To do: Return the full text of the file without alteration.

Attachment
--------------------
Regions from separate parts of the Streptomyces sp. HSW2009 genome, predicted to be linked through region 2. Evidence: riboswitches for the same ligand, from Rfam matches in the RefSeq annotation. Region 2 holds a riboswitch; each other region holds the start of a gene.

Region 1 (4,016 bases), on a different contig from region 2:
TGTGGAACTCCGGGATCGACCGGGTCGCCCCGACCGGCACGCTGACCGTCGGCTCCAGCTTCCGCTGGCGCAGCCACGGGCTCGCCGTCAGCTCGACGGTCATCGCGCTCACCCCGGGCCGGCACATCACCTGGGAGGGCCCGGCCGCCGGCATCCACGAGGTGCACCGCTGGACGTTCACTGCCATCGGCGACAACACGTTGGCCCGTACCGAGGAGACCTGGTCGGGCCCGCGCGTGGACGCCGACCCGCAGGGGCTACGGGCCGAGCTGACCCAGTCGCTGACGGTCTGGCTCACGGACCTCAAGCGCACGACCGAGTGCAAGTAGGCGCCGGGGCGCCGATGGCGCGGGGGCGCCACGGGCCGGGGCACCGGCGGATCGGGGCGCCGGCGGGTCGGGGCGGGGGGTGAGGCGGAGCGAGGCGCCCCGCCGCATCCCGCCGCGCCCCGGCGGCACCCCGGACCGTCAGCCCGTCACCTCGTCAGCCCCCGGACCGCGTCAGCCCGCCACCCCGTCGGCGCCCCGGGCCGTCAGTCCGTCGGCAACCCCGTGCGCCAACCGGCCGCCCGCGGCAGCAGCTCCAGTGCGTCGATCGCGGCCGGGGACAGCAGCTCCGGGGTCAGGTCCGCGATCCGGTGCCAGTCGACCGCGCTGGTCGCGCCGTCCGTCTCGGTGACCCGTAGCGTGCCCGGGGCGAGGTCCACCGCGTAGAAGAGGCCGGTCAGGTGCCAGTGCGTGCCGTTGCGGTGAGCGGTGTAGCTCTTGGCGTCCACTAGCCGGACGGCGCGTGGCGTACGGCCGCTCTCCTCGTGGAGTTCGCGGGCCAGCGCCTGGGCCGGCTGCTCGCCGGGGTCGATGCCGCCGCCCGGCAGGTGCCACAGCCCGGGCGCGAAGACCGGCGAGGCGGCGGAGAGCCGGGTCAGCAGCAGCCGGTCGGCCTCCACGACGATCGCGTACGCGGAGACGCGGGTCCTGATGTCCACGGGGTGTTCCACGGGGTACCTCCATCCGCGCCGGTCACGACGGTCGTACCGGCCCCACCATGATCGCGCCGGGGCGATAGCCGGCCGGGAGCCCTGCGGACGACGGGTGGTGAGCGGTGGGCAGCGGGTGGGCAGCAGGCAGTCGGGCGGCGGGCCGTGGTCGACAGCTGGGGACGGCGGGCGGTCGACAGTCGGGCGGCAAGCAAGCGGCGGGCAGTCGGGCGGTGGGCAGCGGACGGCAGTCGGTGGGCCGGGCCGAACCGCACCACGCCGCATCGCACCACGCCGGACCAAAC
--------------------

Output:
Regions from separate parts of the Streptomyces sp. HSW2009 genome, predicted to be linked through region 2. Evidence: riboswitches for the same ligand, from Rfam matches in the RefSeq annotation. Region 2 holds a riboswitch; each other region holds the start of a gene.

Region 1 (4,016 bases), on a different contig from region 2:
TGTGGAACTCCGGGATCGACCGGGTCGCCCCGACCGGCACGCTGACCGTCGGCTCCAGCTTCCGCTGGCGCAGCCACGGGCTCGCCGTCAGCTCGACGGTCATCGCGCTCACCCCGGGCCGGCACATCACCTGGGAGGGCCCGGCCGCCGGCATCCACGAGGTGCACCGCTGGACGTTCACTGCCATCGGCGACAACACGTTGGCCCGTACCGAGGAGACCTGGTCGGGCCCGCGCGTGGACGCCGACCCGCAGGGGCTACGGGCCGAGCTGACCCAGTCGCTGACGGTCTGGCTCACGGACCTCAAGCGCACGACCGAGTGCAAGTAGGCGCCGGGGCGCCGATGGCGCGGGGGCGCCACGGGCCGGGGCACCGGCGGATCGGGGCGCCGGCGGGTCGGGGCGGGGGGTGAGGCGGAGCGAGGCGCCCCGCCGCATCCCGCCGCGCCCCGGCGGCACCCCGGACCGTCAGCCCGTCACCTCGTCAGCCCCCGGACCGCGTCAGCCCGCCACCCCGTCGGCGCCCCGGGCCGTCAGTCCGTCGGCAACCCCGTGCGCCAACCGGCCGCCCGCGGCAGCAGCTCCAGTGCGTCGATCGCGGCCGGGGACAGCAGCTCCGGGGTCAGGTCCGCGATCCGGTGCCAGTCGACCGCGCTGGTCGCGCCGTCCGTCTCGGTGACCCGTAGCGTGCCCGGGGCGAGGTCCACCGCGTAGAAGAGGCCGGTCAGGTGCCAGTGCGTGCCGTTGCGGTGAGCGGTGTAGCTCTTGGCGTCCACTAGCCGGACGGCGCGTGGCGTACGGCCGCTCTCCTCGTGGAGTTCGCGGGCCAGCGCCTGGGCCGGCTGCTCGCCGGGGTCGATGCCGCCGCCCGGCAGGTGCCACAGCCCGGGCGCGAAGACCGGCGAGGCGGCGGAGAGCCGGGTCAGCAGCAGCCGGTCGGCCTCCACGACGATCGCGTACGCGGAGACGCGGGTCCTGATGTCCACGGGGTGTTCCACGGGGTACCTCCATCCGCGCCGGTCACGACGGTCGTACCGGCCCCACCATGATCGCGCCGGGGCGATAGCCGGCCGGGAGCCCTGCGGACGACGGGTGGTGAGCGGTGGGCAGCGGGTGGGCAGCAGGCAGTCGGGCGGCGGGCCGTGGTCGACAGCTGGGGACGGCGGGCGGTCGACAGTCGGGCGGCAAGCAAGCGGCGGGCAGTCGGGCGGTGGGCAGCGGACGGCAGTCGGTGGGCCGGGCCGAACCGCACCACGCCGCATCGCACCACGCCGGACCAAAC